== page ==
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Bed Bath & Beyond Strikes Real-Estate Deal
Wall Street Journal (01/06/20) Kapner, Suzanne

Bed Bath & Beyond Inc. has inked a deal to sell nearly 50 percent of its real estate portfolio to Oak Street Real Estate Capital LLC and lease back the space in a transaction that will generate over $250 million in proceeds. The approximately 2.1 million square feet of space sold to the private-equity firm includes the home-goods retailer's Union, N.J., headquarters, along with an undisclosed number of its nearly 1,500 stores. Bed Bath & Beyond is set to continue occupying the various properties under long-term leases and will evaluate the remainder of its concepts, which include the Buy Buy Baby chain. Proceeds will go towards repaying debt, buying back shares, and funding a turnaround effort. In recent years, retailers have come under increasing pressure to unlock the value of their commercial real estate by selling properties and leasing them back. The tactic gives them cash up front. However, it also saddles them with long-term rent payments.

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Roof Safety Tips for Facilities Managers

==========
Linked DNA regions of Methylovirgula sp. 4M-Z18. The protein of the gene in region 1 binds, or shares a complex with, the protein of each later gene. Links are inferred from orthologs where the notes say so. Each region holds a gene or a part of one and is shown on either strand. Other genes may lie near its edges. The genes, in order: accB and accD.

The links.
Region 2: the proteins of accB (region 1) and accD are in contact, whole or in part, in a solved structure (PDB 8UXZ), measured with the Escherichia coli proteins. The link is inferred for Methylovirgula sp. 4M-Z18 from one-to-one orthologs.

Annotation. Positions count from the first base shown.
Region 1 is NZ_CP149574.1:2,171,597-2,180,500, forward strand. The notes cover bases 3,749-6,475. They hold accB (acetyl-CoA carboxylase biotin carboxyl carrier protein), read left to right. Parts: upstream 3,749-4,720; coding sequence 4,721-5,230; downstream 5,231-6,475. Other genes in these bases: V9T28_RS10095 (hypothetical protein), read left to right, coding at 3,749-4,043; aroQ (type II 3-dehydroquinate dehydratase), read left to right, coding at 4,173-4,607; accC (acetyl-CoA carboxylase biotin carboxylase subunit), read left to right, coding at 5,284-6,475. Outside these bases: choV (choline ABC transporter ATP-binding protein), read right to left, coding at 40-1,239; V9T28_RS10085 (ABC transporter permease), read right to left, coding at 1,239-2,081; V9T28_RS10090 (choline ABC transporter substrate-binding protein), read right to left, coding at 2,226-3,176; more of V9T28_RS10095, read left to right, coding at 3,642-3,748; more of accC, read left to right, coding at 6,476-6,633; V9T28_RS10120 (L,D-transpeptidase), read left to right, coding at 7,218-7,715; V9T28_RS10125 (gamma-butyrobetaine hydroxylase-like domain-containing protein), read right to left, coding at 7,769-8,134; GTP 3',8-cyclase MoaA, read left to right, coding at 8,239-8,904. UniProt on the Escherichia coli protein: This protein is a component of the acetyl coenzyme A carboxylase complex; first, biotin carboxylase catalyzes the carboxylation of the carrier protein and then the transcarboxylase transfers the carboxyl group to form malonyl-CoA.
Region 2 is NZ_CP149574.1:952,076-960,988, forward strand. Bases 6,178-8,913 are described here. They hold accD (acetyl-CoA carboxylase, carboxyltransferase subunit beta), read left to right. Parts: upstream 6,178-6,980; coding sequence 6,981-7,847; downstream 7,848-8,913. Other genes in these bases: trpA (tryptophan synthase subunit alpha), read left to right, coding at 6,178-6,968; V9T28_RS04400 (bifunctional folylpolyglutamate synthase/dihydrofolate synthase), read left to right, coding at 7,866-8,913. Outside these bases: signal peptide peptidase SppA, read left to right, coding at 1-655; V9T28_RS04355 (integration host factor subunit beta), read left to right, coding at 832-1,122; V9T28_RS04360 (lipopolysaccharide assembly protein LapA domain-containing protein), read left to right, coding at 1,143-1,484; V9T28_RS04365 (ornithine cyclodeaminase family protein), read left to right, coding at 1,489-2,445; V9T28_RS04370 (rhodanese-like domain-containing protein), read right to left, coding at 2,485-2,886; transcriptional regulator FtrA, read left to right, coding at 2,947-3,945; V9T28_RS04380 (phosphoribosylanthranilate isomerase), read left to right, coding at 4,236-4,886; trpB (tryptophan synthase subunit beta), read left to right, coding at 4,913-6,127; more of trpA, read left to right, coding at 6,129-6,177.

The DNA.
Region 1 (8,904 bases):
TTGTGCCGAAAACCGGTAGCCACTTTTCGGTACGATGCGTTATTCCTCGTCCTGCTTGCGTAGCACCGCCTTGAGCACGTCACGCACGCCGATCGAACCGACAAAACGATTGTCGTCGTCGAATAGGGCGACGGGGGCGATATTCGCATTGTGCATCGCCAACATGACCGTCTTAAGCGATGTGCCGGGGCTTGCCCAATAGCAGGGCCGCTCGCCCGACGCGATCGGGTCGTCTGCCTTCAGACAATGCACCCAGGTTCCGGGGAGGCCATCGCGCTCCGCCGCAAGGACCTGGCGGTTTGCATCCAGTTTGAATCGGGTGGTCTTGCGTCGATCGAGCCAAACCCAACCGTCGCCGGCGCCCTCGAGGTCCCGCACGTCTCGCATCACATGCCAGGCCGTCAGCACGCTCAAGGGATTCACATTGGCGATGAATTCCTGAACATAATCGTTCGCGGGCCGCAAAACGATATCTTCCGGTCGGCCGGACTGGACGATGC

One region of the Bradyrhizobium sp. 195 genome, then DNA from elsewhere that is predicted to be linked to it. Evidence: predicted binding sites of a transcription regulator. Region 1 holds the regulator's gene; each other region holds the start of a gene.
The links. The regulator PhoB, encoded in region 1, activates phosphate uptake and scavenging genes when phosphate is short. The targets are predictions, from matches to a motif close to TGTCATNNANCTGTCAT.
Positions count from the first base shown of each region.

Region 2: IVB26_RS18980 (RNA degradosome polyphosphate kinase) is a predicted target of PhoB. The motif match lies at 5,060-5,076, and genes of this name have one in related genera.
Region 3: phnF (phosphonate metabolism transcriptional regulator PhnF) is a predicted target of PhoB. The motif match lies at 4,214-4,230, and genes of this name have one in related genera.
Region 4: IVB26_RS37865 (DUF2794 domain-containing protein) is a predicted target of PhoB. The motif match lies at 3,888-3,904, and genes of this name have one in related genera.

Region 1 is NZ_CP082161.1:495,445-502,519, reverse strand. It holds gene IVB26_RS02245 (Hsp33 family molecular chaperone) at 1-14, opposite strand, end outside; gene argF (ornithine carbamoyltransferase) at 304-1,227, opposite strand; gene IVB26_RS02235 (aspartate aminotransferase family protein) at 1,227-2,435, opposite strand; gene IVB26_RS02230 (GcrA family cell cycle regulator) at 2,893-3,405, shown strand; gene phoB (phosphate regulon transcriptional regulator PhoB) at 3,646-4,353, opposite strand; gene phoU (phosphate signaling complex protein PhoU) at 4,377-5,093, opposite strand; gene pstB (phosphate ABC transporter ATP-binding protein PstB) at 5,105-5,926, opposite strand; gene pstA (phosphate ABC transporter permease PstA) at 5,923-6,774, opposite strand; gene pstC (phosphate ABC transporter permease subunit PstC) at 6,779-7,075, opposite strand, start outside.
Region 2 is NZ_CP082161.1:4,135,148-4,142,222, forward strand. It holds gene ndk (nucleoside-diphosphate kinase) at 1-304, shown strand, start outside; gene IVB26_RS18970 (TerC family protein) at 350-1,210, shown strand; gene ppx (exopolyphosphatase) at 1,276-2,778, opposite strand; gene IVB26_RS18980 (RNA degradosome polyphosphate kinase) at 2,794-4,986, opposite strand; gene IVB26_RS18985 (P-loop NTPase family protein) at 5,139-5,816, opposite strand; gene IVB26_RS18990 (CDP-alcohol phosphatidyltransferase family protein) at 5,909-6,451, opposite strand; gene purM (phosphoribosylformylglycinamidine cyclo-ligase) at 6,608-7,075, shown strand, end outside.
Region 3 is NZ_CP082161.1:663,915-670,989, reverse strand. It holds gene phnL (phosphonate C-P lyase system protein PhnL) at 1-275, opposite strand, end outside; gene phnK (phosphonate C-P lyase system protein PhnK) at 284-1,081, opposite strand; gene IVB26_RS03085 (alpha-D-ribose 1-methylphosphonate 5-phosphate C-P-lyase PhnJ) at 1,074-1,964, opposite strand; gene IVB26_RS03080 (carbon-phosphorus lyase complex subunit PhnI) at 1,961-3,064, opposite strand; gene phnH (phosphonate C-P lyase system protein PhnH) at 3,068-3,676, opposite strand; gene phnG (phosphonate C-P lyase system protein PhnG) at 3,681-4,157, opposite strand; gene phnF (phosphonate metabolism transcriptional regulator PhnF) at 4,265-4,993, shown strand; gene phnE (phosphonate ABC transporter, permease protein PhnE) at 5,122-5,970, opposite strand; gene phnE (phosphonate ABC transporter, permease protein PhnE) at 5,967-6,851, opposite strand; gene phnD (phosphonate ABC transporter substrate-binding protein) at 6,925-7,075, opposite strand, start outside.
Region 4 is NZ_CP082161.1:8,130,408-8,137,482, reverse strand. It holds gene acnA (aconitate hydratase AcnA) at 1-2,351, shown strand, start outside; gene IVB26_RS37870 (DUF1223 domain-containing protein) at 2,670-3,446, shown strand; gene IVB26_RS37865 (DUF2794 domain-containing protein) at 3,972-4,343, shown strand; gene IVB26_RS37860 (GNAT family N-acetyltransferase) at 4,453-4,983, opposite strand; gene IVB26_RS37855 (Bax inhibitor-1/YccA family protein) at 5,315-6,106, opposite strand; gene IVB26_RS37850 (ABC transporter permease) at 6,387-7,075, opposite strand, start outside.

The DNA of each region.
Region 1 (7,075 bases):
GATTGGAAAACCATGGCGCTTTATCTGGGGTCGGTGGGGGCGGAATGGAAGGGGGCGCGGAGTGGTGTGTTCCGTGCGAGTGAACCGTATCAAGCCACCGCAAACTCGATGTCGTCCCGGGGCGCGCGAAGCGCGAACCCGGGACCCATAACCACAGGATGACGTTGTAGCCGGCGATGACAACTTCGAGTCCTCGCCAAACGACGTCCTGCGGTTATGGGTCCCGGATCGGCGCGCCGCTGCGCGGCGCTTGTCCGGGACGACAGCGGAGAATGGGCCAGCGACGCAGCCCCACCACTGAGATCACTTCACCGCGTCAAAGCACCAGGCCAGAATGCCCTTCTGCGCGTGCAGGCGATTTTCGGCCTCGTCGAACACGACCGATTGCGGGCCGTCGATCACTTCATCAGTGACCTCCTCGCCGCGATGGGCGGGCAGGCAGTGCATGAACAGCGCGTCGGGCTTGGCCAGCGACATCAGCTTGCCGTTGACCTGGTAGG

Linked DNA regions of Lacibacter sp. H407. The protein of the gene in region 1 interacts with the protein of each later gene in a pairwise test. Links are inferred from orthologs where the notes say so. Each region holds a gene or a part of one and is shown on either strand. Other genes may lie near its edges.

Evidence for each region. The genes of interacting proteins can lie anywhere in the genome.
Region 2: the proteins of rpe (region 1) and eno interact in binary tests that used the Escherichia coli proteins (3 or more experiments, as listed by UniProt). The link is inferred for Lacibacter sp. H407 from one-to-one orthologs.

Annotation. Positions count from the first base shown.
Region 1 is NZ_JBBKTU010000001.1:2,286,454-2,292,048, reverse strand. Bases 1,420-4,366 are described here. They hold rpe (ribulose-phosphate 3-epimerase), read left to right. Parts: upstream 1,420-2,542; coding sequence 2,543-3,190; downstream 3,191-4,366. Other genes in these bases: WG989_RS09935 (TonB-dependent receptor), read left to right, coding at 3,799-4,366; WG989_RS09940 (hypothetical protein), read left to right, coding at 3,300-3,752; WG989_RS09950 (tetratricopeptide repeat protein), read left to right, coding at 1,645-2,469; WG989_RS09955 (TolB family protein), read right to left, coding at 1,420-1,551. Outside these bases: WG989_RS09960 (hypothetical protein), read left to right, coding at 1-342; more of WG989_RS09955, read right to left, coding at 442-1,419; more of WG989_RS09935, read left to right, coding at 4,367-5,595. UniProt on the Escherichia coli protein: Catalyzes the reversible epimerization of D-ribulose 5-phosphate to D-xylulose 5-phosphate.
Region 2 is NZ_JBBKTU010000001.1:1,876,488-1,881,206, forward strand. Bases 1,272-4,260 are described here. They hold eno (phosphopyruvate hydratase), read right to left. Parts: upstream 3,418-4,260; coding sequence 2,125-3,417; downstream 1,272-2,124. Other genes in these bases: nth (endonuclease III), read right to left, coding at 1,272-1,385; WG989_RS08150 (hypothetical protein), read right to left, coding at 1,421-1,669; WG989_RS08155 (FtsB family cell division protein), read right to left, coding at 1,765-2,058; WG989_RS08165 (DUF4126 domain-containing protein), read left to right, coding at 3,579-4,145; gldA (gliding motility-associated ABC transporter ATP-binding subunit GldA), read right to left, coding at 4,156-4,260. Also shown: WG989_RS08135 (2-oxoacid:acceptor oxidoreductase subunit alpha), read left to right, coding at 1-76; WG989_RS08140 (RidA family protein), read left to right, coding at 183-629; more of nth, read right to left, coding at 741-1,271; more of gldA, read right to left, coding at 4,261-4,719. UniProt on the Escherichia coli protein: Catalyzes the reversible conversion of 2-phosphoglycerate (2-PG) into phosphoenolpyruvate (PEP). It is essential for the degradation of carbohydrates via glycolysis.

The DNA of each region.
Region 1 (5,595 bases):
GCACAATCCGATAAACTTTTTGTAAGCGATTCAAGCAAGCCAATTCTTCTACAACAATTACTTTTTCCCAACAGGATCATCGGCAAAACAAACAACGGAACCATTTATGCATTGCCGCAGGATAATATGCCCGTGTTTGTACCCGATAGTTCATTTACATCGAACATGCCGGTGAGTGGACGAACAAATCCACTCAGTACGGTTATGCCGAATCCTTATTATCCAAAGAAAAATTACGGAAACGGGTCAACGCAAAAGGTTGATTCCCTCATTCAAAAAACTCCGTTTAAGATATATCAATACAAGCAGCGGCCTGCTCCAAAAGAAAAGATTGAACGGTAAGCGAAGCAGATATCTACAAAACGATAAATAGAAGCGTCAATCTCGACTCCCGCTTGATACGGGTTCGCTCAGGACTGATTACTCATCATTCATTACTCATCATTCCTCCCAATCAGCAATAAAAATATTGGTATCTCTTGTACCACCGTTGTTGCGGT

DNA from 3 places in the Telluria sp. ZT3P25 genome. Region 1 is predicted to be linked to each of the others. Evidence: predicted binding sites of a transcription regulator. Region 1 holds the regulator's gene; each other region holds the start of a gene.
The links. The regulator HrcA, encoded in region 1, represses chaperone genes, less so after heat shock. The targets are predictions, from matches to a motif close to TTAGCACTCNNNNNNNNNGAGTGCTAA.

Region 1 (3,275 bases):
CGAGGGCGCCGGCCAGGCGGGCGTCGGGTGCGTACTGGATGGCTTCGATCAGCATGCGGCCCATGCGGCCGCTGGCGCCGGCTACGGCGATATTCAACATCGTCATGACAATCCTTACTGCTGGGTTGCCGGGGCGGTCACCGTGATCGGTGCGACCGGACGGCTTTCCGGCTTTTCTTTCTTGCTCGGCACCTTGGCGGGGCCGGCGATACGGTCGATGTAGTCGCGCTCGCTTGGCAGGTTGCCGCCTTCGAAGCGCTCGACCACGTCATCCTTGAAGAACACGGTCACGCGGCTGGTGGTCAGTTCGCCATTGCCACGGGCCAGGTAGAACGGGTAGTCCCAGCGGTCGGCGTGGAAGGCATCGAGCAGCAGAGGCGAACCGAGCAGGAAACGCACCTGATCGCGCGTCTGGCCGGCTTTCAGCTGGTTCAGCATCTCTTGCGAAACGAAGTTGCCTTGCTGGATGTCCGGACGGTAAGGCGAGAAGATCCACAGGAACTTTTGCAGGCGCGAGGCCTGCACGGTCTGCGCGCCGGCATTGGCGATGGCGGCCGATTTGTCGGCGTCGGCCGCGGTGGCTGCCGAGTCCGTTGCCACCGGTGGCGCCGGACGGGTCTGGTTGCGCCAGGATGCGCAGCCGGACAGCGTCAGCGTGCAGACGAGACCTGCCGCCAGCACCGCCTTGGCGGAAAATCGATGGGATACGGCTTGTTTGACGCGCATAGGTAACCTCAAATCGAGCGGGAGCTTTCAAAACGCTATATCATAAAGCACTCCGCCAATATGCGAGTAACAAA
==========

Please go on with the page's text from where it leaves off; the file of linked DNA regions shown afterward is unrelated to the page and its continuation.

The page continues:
Buildings (01/02/20) Penny, Janelle

It can be easy for building owners and managers to forget rooftop maintenance until it needs to be done, because they are not typically up on the roof every day. But according to Kirk Dighton, safety manager for roofing contractor D. C. Taylor Co., roof safety should be a priority with new guidelines from the Occupational Safety and Health Administration (OSHA) bringing roofs back into the conversation. Dighton pointed out that it is a good time for building owners to brush up on their knowledge of roof guidelines and make sure their buildings are compliant. "The problem is basically not realizing they have a hazard," he remarked. To protect against hazards, building owners are urged to complete a rooftop survey to find out their specific building's roof weaknesses and safeguard against them with both passive and active measures.